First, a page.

1. Liver, kidney, brain, skeletal muscle, and cardiac muscle from one newborn and three adult long-snouted dolphins (Stenella plagiodon) were obtained for enzyme studies.
2. All of the dolphin tissues exhibited cytochrome oxidase, succinic dehydrogenase, and malic dehydrogenase activity. Considerable differences in the enzyme activities of the various tissues were noted, with cardiac muscle exhibiting the highest respiratory enzyme activity. The enzyme activities of dolphin tissues were lower than those of the corresponding rat tissues.
3. All of the dolphin tissues exhibited adenosine triphosphatase activity which was accelerated by magnesium and manganese but, in contrast to rat tissues, was only slightly activated by calcium.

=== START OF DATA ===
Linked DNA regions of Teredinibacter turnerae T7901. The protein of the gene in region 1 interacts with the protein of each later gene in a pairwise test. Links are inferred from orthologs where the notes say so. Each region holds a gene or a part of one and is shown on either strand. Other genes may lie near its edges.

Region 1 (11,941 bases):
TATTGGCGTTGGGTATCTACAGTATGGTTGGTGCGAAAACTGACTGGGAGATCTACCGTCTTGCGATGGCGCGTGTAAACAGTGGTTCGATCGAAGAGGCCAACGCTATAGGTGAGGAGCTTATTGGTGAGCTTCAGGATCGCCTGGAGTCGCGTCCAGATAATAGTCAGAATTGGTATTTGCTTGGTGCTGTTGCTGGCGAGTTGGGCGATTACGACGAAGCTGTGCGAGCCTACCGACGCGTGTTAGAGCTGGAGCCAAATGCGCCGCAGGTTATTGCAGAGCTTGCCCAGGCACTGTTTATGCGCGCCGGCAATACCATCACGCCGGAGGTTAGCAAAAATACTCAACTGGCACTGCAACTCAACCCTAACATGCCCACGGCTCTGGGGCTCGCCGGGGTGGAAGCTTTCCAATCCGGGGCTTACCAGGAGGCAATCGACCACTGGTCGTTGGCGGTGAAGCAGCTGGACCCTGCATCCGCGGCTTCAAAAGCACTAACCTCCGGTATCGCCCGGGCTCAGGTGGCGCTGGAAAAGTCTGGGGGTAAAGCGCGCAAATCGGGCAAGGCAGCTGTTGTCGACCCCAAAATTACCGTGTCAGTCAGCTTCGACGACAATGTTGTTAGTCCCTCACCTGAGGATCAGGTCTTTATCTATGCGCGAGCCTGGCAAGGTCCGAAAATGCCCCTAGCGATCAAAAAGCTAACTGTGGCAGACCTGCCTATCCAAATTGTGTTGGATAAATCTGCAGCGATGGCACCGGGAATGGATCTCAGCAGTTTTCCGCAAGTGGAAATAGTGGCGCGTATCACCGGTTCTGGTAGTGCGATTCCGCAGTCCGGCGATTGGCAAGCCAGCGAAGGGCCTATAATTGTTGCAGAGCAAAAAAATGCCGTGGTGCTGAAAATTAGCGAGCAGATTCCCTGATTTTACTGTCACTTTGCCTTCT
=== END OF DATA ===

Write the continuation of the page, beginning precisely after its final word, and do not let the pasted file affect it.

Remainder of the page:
4. Measurements of the distribution of acid-soluble phosphorus in dolphin tissues indicated that glycolysis in all of the tissues examined proceeded through the Emden-Meyerhof phosphorylation scheme.
5. The average glycogen content of dolphin skeletal muscle was 0.98 per cent as compared with 0.16 to 0.20 per cent for rat skeletal muscle. The high glycogen content of dolphin skeletal muscle indicates a ready source of substrate for glycolysis even during submergence when the blood supply may be differentially shunted to other organs.
6. Measurements of the organ weights of dolphins showed that the lungs occupy over three times and the liver one-half as much of the total body weight as do these organs in the rat. The heart and the thyroid gland of the dolphin are also larger in proportion to the total body weight than in the rat while the relative weights of the other tissues in the two species are about the same.